This is philosophy I've used when integrating ASP.NET MVC with AngularJS. The server-side MVC is responsible solely for rendering the initial page, and then providing a semi-RESTful API after that. It uses ASP.NET MVC to route URLs, authenticate, and other goodies. But there's almost no razor and definitely no HTML helpers.


A bit of an outsider comment/answer, I'm not a .NET MVC programmer but have done a lot of PHP, Java, and AS3 programming and relatively recently switched to AngularJS as well.

My general feeling is that the back end should just be RESTful and shouldn't touch the front-end really and the front-end should only depend on the back end for data. There are some exceptions for when it'd be better to create views server side (perhaps for consistent export for example or when caching of views will help significantly).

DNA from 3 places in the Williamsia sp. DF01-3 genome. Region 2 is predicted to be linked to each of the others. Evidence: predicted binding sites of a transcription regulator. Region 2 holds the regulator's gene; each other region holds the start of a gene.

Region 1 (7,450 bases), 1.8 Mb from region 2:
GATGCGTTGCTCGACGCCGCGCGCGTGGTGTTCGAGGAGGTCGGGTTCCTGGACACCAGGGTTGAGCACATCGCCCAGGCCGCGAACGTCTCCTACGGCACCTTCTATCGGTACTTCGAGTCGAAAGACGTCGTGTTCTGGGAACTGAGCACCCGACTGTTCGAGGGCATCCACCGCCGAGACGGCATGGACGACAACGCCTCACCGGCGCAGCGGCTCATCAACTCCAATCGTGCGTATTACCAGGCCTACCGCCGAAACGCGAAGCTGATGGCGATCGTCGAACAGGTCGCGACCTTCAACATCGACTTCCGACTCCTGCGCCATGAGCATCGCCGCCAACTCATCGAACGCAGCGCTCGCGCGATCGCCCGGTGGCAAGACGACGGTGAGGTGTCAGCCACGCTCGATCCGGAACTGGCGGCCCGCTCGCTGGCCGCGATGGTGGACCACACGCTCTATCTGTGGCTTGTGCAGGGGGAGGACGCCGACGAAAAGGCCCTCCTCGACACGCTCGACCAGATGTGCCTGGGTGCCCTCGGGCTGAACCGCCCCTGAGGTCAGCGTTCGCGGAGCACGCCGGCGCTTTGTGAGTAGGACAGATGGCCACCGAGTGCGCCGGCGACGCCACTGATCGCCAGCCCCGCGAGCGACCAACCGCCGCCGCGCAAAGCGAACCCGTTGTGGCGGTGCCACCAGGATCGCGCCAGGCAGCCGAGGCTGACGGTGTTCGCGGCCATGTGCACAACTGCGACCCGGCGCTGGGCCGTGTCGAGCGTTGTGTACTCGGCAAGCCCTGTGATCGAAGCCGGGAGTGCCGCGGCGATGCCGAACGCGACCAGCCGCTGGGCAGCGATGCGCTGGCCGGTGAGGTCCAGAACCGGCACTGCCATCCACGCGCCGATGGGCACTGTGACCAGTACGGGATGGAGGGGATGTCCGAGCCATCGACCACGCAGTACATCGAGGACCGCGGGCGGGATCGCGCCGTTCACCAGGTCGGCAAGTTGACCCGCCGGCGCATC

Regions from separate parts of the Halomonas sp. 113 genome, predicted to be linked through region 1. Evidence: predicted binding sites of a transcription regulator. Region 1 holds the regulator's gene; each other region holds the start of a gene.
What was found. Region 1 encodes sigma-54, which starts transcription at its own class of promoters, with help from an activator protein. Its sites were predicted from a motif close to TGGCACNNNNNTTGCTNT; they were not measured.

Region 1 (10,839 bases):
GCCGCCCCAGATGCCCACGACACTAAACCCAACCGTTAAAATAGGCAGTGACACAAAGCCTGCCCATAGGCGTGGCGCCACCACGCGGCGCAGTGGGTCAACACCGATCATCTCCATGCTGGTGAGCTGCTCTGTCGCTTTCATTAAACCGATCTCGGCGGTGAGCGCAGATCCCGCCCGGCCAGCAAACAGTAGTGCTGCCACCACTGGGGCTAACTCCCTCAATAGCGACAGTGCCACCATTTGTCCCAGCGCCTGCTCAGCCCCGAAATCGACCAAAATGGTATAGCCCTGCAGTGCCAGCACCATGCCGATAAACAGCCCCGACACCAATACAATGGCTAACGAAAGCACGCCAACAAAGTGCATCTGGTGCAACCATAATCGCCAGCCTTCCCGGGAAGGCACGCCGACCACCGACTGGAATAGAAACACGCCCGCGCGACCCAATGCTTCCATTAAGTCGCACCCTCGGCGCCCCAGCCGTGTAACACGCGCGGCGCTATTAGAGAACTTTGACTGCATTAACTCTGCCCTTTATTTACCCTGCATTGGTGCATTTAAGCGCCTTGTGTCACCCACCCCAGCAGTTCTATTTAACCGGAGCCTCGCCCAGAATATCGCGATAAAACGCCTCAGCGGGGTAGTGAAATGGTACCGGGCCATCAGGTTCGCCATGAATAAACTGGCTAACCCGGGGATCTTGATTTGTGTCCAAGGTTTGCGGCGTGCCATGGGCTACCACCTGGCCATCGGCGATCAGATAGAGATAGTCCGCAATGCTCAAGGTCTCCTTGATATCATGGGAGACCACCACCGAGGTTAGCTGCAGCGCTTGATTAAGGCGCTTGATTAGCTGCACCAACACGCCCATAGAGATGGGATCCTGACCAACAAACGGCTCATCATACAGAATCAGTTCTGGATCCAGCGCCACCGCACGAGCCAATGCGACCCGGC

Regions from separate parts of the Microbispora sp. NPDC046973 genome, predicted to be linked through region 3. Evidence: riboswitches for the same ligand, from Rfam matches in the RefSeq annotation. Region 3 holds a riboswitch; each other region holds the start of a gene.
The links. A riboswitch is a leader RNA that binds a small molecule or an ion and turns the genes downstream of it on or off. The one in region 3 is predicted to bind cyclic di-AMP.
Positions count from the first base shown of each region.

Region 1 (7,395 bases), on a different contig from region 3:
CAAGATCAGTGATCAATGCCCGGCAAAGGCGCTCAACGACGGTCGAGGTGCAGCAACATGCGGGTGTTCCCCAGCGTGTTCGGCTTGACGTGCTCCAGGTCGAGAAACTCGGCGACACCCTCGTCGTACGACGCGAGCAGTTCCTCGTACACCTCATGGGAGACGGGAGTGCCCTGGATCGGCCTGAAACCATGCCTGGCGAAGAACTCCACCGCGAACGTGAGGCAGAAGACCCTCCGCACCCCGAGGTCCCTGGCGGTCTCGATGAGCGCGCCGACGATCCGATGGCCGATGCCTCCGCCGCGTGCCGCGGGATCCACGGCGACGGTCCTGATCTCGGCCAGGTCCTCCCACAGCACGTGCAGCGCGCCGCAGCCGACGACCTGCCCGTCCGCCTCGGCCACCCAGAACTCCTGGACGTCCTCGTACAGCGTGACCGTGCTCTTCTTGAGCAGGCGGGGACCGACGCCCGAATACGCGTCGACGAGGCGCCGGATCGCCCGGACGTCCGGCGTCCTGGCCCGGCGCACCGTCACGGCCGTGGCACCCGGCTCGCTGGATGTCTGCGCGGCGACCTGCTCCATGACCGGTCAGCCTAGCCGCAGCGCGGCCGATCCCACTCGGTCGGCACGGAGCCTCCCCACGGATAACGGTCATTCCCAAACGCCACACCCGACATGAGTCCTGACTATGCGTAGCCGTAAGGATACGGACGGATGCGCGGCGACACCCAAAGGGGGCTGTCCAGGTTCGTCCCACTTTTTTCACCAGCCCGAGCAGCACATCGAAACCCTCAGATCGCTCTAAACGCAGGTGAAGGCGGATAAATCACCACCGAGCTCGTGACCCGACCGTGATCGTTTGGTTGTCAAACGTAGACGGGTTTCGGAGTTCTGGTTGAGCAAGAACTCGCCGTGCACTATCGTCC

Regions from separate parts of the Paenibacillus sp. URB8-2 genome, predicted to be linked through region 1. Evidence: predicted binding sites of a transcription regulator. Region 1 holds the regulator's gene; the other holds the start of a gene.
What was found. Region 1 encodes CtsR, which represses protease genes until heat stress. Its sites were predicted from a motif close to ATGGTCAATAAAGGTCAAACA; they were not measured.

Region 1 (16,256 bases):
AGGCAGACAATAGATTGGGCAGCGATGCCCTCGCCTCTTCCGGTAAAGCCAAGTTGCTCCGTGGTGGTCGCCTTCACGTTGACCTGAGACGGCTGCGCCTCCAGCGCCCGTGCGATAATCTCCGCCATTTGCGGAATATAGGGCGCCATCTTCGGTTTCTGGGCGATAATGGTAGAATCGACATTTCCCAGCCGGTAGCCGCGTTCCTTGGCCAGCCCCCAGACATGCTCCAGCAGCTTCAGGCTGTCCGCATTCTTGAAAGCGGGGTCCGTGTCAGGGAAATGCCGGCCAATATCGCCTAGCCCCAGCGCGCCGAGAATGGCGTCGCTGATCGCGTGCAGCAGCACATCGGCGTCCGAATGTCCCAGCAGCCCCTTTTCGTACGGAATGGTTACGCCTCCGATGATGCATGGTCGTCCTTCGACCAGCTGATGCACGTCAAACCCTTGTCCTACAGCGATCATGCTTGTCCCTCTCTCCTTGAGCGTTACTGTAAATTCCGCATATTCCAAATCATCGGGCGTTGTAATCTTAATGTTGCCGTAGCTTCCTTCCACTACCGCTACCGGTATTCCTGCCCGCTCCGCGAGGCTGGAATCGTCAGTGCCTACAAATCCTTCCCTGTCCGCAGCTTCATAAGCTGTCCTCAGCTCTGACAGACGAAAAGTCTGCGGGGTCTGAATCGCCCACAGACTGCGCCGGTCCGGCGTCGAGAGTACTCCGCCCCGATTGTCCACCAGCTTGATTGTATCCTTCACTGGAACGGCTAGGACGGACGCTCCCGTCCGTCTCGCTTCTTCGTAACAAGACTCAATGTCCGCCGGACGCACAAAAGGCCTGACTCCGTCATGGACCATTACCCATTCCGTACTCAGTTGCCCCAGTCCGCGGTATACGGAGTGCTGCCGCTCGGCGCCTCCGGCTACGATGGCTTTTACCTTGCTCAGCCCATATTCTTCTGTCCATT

The advantage of the clear line of separation is allowing your teams to work independently or if you're a one man shop to allow you to focus on one task/problem at a time (can debug the back end separately from the front-end). Furthermore if your project expands and the clients are needing a native application solution you can still re-use your RESTful (REST isn't purely necessary but seems the way to go) back end and just re-write the front end.

  • I do like using MVC for my routing and really separating each page into it's own application by using the server side posting/routing. In this case I would have a Product MVC controller for example that loads the Product page (but has zero functionality) and I would still need a Product Rest controller that handles returning/loading the data. I've done an application this way but wondered if it was the right approach. Commented Mar 21, 2014 at 20:09